Fancy a cinema-spec IMAX Enhanced projector in your front room, or a secret ceiling projector that pretends to be a magic lamp? XGIMI has you covered. At CES 2024, the firm is showing off its Horizon Max, an IMAX projector boasting some smart software and the use of dual light sources to deliver a wider color gamut, strong brightness, and improved contrast. The same technologies will be coming to some of the firm's more modest projectors too.
The Horizon Max is being unveiled early, as it isn't expected to go on sale until late 2024. But XGIMI is clearly very pleased with the device, which it says is the world's very first long-throw smart projector with IMAX Enhanced certification – something that was previously only available in very premium-priced projectors. The goal here is to make the best 4K projector for people who want theater-like visuals true to the aspect ratio of the original movie (available through Disney Plus and some 4K Blu-rays) – although as yet we don't know what its actual price tag will be.
Let there be (dual) light
The Max includes two key technologies, which XGIMI calls ISA (Intelligent Screen Architecture) 5.0 and Dual Light 2.0. The former uses a mix of hardware and software including a fully automated motorized gimbal to automatically identify the best projection positioning, and in a smart touch it can remember the settings for different walls – so you could game on one wall and then turn the projector to face a bigger wall for movie night, with the system automatically reconfiguring it for you.
The second technology, Dual Light 2.0, combines a triple laser and a phosphor light. The latter is designed to deal with any imperfections produced by the former, and the result is both bright – 3,100 ISO Lumens – and high in contrast, with a native contrast ratio of 2,000:1. XGIMI says it's the firm's brightest projector to date, with brightness 35% higher than its previous flagship, the Horizon Ultra.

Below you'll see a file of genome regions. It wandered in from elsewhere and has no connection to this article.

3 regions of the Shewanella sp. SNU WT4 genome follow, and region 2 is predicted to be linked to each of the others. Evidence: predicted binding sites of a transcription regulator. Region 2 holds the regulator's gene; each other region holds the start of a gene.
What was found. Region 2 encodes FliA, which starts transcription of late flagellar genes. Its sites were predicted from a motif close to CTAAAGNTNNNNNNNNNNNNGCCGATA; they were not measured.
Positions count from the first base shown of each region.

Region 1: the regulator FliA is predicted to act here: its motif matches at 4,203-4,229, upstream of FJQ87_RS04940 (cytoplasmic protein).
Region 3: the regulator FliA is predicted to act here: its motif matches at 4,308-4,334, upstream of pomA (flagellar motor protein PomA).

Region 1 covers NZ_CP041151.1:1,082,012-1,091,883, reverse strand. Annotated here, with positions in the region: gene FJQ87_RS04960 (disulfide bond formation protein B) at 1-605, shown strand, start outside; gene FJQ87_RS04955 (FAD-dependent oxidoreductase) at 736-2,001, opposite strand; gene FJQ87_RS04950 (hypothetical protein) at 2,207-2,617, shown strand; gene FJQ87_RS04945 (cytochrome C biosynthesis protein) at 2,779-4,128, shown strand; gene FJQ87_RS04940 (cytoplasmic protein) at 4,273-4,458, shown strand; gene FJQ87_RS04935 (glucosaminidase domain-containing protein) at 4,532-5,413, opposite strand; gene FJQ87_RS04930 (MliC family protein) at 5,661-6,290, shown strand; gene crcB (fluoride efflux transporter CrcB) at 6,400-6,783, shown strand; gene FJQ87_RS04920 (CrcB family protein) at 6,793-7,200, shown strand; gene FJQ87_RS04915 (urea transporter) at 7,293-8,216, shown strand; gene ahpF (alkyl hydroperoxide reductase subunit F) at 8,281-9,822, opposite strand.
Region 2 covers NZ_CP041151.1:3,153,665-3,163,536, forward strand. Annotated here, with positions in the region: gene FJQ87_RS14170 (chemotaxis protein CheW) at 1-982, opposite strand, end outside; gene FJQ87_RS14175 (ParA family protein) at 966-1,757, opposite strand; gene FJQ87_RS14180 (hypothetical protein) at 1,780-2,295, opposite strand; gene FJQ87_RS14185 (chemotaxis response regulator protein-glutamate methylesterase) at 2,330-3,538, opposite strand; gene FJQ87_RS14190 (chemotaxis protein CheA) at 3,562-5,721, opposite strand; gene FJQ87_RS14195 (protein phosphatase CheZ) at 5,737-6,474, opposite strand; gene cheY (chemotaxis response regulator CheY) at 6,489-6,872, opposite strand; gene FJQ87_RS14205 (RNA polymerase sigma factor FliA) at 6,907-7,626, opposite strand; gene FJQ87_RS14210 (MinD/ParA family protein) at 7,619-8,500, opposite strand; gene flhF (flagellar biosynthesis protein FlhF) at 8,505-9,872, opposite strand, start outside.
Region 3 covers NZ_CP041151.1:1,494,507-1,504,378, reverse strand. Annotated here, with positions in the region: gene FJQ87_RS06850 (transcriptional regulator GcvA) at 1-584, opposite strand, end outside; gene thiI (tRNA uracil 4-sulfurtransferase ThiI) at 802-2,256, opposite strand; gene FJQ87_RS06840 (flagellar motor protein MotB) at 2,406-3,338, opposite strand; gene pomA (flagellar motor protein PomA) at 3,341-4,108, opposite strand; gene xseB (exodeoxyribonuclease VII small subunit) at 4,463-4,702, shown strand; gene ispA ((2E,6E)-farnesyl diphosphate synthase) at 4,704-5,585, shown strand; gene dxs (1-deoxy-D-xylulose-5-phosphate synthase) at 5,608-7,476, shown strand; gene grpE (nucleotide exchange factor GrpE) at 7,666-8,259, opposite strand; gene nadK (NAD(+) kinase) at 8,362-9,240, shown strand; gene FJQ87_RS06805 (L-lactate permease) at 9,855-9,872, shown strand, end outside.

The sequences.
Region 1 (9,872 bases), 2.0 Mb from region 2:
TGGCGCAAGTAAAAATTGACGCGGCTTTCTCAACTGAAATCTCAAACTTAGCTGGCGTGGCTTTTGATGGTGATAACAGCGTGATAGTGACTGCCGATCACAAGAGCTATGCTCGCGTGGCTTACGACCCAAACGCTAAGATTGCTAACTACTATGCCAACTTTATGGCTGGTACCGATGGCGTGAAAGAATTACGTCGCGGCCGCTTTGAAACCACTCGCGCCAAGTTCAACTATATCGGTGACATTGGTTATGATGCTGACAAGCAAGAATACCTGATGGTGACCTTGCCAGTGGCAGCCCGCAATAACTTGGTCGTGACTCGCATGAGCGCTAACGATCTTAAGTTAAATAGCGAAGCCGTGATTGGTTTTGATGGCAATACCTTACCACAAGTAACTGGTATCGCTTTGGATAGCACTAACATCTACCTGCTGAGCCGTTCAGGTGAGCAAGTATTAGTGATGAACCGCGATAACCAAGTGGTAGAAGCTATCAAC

Aladdin's latest lamp is seriously smart
XGIMI is also going to unveil Aladdin, which it calls "a unique triple-threat": it's a ceiling projector, a smart light, and a speaker in a single device. It's capable of projecting an HD image of up to 100 inches with a 0.7:1 projection ratio, and the built-in Harman Kardon speaker delivers 360-degree sound. Aladdin also provides dynamic wallpapers, huge interactive children's books and ambient bedtime sounds; its many talents earned it an honorary mention among the CES 2024 Innovation Awards.
Unfortunately Aladdin isn't going to be a US or European release in the first half of this year; it'll launch in Japan in June but a wider release hasn't yet been announced. It's a very clever idea for rooms of limited space who want big images, though – it can replace your light and do a useful job most of the time, and then suddenly you can watch movies out of nowhere, without any surfaces in your room being taken up by equipment.
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Writer, broadcaster, musician and kitchen gadget obsessive Carrie Marshall (Twitter) has been writing about tech since 1998, contributing sage advice and odd opinions to all kinds of magazines and websites as well as writing more than a dozen books. Her memoir, Carrie Kills A Man, is on sale now. She is the singer in Glaswegian rock band HAVR.